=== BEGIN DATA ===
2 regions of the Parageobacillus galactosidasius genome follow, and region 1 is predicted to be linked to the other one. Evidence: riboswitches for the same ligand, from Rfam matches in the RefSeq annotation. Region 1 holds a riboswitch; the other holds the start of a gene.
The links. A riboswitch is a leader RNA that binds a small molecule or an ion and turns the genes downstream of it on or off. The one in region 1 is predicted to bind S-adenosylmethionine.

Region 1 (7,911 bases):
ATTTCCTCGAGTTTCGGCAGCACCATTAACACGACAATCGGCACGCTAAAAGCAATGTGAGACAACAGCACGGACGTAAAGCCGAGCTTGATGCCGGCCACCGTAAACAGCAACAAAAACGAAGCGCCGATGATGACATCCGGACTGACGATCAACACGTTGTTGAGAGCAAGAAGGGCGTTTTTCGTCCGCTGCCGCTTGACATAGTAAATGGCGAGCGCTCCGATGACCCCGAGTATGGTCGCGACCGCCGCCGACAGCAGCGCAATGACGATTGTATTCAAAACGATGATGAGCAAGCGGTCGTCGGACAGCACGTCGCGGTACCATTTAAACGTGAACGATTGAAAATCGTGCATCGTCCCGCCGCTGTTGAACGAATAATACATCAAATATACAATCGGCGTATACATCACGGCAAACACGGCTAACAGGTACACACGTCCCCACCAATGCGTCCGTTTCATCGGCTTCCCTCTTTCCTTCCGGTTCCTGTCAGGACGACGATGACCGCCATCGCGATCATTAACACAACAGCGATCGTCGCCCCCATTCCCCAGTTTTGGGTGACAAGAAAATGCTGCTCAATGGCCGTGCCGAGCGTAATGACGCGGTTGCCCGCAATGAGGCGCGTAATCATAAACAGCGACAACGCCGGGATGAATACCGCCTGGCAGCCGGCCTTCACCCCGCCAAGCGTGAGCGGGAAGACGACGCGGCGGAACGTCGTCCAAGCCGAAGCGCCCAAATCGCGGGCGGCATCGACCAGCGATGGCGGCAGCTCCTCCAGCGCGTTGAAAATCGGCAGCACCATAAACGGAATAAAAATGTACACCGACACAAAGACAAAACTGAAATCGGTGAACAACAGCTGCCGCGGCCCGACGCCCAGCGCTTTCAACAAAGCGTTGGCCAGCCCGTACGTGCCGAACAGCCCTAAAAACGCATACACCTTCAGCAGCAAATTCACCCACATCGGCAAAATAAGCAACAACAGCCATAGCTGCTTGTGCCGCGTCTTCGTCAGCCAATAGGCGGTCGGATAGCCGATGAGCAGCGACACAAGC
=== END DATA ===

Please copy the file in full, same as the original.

2 regions of the Parageobacillus galactosidasius genome follow, and region 1 is predicted to be linked to the other one. Evidence: riboswitches for the same ligand, from Rfam matches in the RefSeq annotation. Region 1 holds a riboswitch; the other holds the start of a gene.
The links. A riboswitch is a leader RNA that binds a small molecule or an ion and turns the genes downstream of it on or off. The one in region 1 is predicted to bind S-adenosylmethionine.

Region 1 (7,911 bases):
ATTTCCTCGAGTTTCGGCAGCACCATTAACACGACAATCGGCACGCTAAAAGCAATGTGAGACAACAGCACGGACGTAAAGCCGAGCTTGATGCCGGCCACCGTAAACAGCAACAAAAACGAAGCGCCGATGATGACATCCGGACTGACGATCAACACGTTGTTGAGAGCAAGAAGGGCGTTTTTCGTCCGCTGCCGCTTGACATAGTAAATGGCGAGCGCTCCGATGACCCCGAGTATGGTCGCGACCGCCGCCGACAGCAGCGCAATGACGATTGTATTCAAAACGATGATGAGCAAGCGGTCGTCGGACAGCACGTCGCGGTACCATTTAAACGTGAACGATTGAAAATCGTGCATCGTCCCGCCGCTGTTGAACGAATAATACATCAAATATACAATCGGCGTATACATCACGGCAAACACGGCTAACAGGTACACACGTCCCCACCAATGCGTCCGTTTCATCGGCTTCCCTCTTTCCTTCCGGTTCCTGTCAGGACGACGATGACCGCCATCGCGATCATTAACACAACAGCGATCGTCGCCCCCATTCCCCAGTTTTGGGTGACAAGAAAATGCTGCTCAATGGCCGTGCCGAGCGTAATGACGCGGTTGCCCGCAATGAGGCGCGTAATCATAAACAGCGACAACGCCGGGATGAATACCGCCTGGCAGCCGGCCTTCACCCCGCCAAGCGTGAGCGGGAAGACGACGCGGCGGAACGTCGTCCAAGCCGAAGCGCCCAAATCGCGGGCGGCATCGACCAGCGATGGCGGCAGCTCCTCCAGCGCGTTGAAAATCGGCAGCACCATAAACGGAATAAAAATGTACACCGACACAAAGACAAAACTGAAATCGGTGAACAACAGCTGCCGCGGCCCGACGCCCAGCGCTTTCAACAAAGCGTTGGCCAGCCCGTACGTGCCGAACAGCCCTAAAAACGCATACACCTTCAGCAGCAAATTCACCCACATCGGCAAAATAAGCAACAACAGCCATAGCTGCTTGTGCCGCGTCTTCGTCAGCCAATAGGCGGTCGGATAGCCGATGAGCAGCGACACAAGC